Owen has made clear his support for the industries we work in. He has spelt out his vision for an industrial strategy which supports great British businesses: investing in infrastructure, research and development, skills and training. He has set out ways to back British industry with new procurement rules to protect jobs and contracts from being outsourced to the lowest bidder. He has demanded a seat at the table during the Brexit negotiations to defend trade union and workers’ rights. Defending manufacturing jobs threatened by Brexit must be at the forefront of the negotiations. He has called for the final deal to be put to the British people via a second referendum or at a general election.

But Owen has also talked about the issues which affect our families and our communities. Investing £60 billion extra over 5 years in the NHS funded through new taxes on the wealthiest. Building 300,000 new homes a year over 5 years, half of which should be social housing. Investing in Sure Start schemes by scrapping the charitable status of private schools. That’s why we are backing Owen.

The Labour Party is at a crossroads. We cannot ignore reality – we need to be radical but we also need to be credible – capable of winning the support of the British people. We need an effective Opposition and we need a Labour Government to put policies into practice that will defend our members’ and their families’ interests. That’s why we are backing Owen.

Steve Hibbert, Convenor Rolls Royce, Derby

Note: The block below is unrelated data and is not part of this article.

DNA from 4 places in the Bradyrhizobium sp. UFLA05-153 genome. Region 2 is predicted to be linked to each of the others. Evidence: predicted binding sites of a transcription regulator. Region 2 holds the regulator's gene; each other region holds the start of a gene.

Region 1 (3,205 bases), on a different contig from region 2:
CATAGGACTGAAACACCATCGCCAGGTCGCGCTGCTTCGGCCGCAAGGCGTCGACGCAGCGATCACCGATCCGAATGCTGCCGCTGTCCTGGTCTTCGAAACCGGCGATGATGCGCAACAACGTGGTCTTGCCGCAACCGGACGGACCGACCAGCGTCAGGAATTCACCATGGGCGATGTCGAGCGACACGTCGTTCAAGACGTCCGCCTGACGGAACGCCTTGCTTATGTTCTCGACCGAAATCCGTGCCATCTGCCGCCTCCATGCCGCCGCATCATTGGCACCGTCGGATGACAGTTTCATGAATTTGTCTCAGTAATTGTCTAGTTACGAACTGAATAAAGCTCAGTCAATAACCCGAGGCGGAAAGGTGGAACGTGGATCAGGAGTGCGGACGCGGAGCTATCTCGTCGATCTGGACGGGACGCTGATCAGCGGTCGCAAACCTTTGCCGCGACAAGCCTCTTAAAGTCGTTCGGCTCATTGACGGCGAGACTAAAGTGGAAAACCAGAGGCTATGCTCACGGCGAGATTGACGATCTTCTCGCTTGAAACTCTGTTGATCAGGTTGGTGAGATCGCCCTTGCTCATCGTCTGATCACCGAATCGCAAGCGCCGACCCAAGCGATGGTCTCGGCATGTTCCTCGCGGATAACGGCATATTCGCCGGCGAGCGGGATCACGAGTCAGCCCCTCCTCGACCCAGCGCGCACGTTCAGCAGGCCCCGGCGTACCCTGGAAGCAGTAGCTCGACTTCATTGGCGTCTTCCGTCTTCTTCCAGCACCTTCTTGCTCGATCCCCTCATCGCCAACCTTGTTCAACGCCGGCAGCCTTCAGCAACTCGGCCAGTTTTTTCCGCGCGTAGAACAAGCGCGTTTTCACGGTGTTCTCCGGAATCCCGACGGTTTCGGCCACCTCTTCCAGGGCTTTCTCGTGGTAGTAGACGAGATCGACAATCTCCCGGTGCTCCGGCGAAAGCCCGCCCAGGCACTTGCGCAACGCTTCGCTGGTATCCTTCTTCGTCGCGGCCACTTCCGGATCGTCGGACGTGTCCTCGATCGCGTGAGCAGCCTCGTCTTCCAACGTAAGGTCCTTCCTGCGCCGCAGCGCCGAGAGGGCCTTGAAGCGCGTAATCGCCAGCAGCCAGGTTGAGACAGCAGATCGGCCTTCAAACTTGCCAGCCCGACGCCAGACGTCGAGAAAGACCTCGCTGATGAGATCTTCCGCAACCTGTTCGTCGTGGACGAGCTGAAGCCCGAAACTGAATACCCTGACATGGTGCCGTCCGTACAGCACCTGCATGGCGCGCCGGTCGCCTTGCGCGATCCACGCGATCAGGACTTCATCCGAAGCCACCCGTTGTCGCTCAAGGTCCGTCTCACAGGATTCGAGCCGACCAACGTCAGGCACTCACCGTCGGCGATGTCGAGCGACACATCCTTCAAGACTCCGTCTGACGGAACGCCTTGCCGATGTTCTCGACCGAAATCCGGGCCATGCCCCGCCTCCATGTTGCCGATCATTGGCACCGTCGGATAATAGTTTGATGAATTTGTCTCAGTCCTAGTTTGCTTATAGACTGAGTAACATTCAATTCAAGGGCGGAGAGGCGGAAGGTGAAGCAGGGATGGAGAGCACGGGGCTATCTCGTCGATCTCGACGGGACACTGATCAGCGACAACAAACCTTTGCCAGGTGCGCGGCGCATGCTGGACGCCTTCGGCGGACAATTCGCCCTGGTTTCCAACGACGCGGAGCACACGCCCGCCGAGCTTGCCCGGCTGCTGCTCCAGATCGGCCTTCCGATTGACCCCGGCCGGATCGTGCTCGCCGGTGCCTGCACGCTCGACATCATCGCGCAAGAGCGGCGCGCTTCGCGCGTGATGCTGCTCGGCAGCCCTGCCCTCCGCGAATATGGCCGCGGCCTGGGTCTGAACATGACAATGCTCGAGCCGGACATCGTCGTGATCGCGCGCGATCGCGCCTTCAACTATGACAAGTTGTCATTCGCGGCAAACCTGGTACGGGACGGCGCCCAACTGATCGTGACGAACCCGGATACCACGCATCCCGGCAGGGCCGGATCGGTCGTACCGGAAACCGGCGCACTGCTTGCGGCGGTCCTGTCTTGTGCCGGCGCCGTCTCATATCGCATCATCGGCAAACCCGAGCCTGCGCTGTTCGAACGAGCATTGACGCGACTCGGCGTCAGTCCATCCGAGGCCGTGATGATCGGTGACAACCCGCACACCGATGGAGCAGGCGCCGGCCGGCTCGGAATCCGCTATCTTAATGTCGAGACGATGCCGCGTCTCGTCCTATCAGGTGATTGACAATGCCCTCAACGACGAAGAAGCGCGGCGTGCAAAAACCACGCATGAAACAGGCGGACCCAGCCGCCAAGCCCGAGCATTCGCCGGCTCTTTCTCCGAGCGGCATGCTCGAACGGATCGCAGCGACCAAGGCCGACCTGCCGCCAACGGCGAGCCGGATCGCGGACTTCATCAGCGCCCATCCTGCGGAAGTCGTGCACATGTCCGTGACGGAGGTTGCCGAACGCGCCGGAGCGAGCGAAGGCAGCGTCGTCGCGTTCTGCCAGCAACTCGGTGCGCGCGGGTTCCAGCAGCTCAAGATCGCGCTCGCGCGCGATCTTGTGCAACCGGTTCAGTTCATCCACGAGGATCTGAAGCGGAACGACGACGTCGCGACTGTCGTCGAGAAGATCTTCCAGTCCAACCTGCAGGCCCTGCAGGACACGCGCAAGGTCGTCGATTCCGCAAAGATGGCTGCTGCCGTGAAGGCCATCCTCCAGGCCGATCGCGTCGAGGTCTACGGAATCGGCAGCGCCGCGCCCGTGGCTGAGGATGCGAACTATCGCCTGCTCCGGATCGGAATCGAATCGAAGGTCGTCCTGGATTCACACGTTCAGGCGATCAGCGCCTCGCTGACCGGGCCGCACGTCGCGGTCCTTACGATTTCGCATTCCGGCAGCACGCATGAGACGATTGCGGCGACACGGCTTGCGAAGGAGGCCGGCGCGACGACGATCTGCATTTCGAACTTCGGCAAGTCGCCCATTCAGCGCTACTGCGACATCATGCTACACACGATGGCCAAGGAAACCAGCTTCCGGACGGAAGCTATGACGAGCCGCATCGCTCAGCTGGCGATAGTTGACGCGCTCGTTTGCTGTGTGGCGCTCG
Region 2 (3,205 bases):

Howard Turner, Senior Steward, Walter Frank & Sons Limited
Danny Coleman, Branch Secretary, GE Aviation, Wales
Karl Daly, Deputy Convenor, Rolls Royce, Derby
Nigel Stott, Convenor, BASSA, British Airways
John Brough, Works Convenor, Rolls Royce, Barnoldswick
John Bennett, Site Convenor, Babcock Marine, Devonport, Plymouth
Kevin Langford, Mechanical Convenor, Babcock, Devonport, Plymouth
John McAllister, Convenor, Vector Aerospace Helicopter Services
Garry Andrews, Works Convenor, Rolls Royce, Sunderland
Steve Froggatt, Deputy Convenor, Rolls Royce, Derby
Jim McGivern, Convenor, Rolls Royce, Derby
Alan Bird, Chairman & Senior Rep, Rolls Royce, Derby
Raymond Duguid, Convenor, Babcock, Rosyth
Steve Duke, Senior Staff Rep, Rolls Royce, Barnoldswick
Paul Welsh, Works Convenor, Brush Electrical Machines, Loughborough
Bob Holmes, Manual Convenor, BAE Systems, Warton, Lancs
Simon Hemmings, Staff Convenor, Rolls Royce, Derby
Mick Forbes, Works Convenor, GKN, Birmingham
Ian Bestwick, Chief Negotiator, Rolls Royce Submarines, Derby
Mark Barron, Senior Staff Rep, Pallion, Sunderland
Ian Hodgkison, Chief Negotiator, PCO, Rolls Royce
Joe O’Gorman, Convenor, BAE Systems, Maritime Services, Portsmouth
Azza Samms, Manual Workers Convenor, BAE Systems Submarines, Barrow
Dave Thompson, Staff Convenor, BAE Systems Submarines, Barrow
Tim Griffiths, Convenor, BAE Systems Submarines, Barrow
Paul Blake, Convenor, Princess Yachts, Plymouth
Steve Jones, Convenor, Rolls Royce, Bristol
Colin Gosling, Senior Rep, Siemens Traffic Solutions, Poole

Stephen Bush is special correspondent at the New Statesman. He usually writes about politics.